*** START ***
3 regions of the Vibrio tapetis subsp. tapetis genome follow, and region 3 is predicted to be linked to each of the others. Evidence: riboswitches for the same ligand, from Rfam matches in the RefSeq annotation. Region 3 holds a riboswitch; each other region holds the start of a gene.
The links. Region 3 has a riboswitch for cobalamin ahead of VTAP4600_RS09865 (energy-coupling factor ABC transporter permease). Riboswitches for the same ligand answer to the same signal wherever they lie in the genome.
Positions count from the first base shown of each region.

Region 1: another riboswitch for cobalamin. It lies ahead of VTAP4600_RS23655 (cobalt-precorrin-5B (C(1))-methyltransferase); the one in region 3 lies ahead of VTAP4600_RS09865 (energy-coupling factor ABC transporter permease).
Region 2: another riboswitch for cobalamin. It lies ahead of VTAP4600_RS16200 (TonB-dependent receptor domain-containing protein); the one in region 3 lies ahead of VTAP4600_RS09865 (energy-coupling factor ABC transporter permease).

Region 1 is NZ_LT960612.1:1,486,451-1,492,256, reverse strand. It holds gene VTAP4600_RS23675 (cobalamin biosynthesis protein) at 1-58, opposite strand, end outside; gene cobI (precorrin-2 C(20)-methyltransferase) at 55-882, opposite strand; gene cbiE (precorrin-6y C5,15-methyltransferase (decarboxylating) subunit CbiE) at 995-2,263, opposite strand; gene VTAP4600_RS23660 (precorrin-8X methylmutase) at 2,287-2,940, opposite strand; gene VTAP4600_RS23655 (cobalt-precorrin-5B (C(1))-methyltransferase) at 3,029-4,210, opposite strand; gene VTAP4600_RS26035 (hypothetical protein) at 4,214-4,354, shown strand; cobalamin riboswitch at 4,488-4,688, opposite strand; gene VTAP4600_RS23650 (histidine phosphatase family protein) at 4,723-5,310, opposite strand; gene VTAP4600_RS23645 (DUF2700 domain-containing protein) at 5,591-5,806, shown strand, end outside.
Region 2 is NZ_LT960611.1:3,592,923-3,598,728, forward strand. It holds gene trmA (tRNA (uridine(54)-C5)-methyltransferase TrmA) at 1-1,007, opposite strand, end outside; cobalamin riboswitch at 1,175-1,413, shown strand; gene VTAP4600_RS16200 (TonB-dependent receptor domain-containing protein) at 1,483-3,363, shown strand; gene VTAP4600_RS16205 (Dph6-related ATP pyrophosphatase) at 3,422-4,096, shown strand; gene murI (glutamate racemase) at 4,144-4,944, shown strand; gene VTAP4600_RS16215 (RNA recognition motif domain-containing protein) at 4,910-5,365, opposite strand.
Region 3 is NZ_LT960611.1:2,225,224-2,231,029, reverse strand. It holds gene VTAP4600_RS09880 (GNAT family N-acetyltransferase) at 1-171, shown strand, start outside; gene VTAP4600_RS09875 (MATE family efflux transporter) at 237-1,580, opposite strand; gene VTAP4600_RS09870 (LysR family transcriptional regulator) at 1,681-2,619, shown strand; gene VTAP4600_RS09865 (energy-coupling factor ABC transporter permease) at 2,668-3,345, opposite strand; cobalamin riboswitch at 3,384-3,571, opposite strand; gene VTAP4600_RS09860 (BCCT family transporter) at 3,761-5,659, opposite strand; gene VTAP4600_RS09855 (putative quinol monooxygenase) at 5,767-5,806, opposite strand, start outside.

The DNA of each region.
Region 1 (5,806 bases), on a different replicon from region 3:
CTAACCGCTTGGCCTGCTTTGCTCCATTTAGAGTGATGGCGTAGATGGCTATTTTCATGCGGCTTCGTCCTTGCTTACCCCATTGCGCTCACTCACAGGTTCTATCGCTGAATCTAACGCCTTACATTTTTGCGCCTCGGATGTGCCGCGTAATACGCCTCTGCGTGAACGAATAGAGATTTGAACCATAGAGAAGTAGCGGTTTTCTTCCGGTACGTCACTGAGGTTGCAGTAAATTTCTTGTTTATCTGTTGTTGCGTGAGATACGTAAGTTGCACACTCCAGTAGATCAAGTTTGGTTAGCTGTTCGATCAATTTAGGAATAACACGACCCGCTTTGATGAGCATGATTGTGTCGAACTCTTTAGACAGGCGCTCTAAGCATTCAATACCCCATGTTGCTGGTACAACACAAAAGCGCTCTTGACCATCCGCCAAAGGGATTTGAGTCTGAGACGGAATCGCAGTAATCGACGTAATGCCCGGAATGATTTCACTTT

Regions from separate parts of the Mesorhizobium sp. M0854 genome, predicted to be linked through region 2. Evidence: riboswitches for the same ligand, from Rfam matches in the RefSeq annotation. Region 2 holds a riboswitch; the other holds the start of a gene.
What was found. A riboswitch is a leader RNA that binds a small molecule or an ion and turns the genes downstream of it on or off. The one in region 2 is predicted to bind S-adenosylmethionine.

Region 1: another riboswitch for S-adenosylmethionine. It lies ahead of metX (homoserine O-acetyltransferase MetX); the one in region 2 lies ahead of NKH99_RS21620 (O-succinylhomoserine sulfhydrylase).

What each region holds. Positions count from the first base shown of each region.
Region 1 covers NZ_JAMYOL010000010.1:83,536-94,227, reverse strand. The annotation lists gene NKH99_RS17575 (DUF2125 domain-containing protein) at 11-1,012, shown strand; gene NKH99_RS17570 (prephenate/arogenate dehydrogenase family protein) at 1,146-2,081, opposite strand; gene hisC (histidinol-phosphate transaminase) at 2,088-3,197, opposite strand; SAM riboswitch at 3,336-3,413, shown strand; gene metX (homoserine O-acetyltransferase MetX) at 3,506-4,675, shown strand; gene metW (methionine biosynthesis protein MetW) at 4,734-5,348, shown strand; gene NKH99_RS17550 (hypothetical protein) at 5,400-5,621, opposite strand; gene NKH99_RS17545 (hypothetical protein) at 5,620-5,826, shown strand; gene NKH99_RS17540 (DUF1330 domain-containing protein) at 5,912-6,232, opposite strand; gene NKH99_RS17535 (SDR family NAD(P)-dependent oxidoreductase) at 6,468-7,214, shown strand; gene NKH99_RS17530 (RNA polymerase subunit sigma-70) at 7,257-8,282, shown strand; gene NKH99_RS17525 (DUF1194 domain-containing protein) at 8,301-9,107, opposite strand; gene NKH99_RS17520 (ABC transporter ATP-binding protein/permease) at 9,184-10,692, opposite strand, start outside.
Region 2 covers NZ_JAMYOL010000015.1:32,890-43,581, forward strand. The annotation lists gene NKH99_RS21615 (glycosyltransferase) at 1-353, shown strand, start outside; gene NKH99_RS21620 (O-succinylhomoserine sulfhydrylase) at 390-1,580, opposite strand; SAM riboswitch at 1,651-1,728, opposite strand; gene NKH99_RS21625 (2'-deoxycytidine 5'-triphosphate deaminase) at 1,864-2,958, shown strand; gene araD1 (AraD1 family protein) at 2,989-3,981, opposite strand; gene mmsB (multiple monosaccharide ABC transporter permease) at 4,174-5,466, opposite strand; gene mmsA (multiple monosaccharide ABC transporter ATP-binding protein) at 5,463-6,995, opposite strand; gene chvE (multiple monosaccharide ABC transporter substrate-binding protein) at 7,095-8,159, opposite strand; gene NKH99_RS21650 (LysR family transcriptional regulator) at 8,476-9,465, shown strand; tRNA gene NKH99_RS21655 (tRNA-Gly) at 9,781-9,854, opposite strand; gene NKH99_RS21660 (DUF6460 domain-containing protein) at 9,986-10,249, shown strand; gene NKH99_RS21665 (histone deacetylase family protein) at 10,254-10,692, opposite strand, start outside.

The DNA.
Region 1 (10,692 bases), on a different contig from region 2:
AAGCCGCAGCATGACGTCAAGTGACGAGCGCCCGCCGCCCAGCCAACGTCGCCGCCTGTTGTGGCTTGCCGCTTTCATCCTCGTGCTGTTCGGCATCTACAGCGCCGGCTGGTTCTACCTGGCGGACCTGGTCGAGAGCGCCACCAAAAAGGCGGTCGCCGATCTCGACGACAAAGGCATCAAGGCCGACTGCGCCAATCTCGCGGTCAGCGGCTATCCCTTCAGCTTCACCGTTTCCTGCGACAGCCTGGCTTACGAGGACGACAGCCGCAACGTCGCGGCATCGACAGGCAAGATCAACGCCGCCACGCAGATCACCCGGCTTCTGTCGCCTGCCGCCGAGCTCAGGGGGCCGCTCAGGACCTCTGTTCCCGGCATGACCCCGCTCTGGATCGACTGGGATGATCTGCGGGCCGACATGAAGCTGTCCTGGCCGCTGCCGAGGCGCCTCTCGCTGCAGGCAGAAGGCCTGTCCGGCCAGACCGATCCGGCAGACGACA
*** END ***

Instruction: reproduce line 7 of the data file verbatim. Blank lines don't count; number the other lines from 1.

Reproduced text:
Region 2 is NZ_LT960611.1:3,592,923-3,598,728, forward strand. It holds gene trmA (tRNA (uridine(54)-C5)-methyltransferase TrmA) at 1-1,007, opposite strand, end outside; cobalamin riboswitch at 1,175-1,413, shown strand; gene VTAP4600_RS16200 (TonB-dependent receptor domain-containing protein) at 1,483-3,363, shown strand; gene VTAP4600_RS16205 (Dph6-related ATP pyrophosphatase) at 3,422-4,096, shown strand; gene murI (glutamate racemase) at 4,144-4,944, shown strand; gene VTAP4600_RS16215 (RNA recognition motif domain-containing protein) at 4,910-5,365, opposite strand.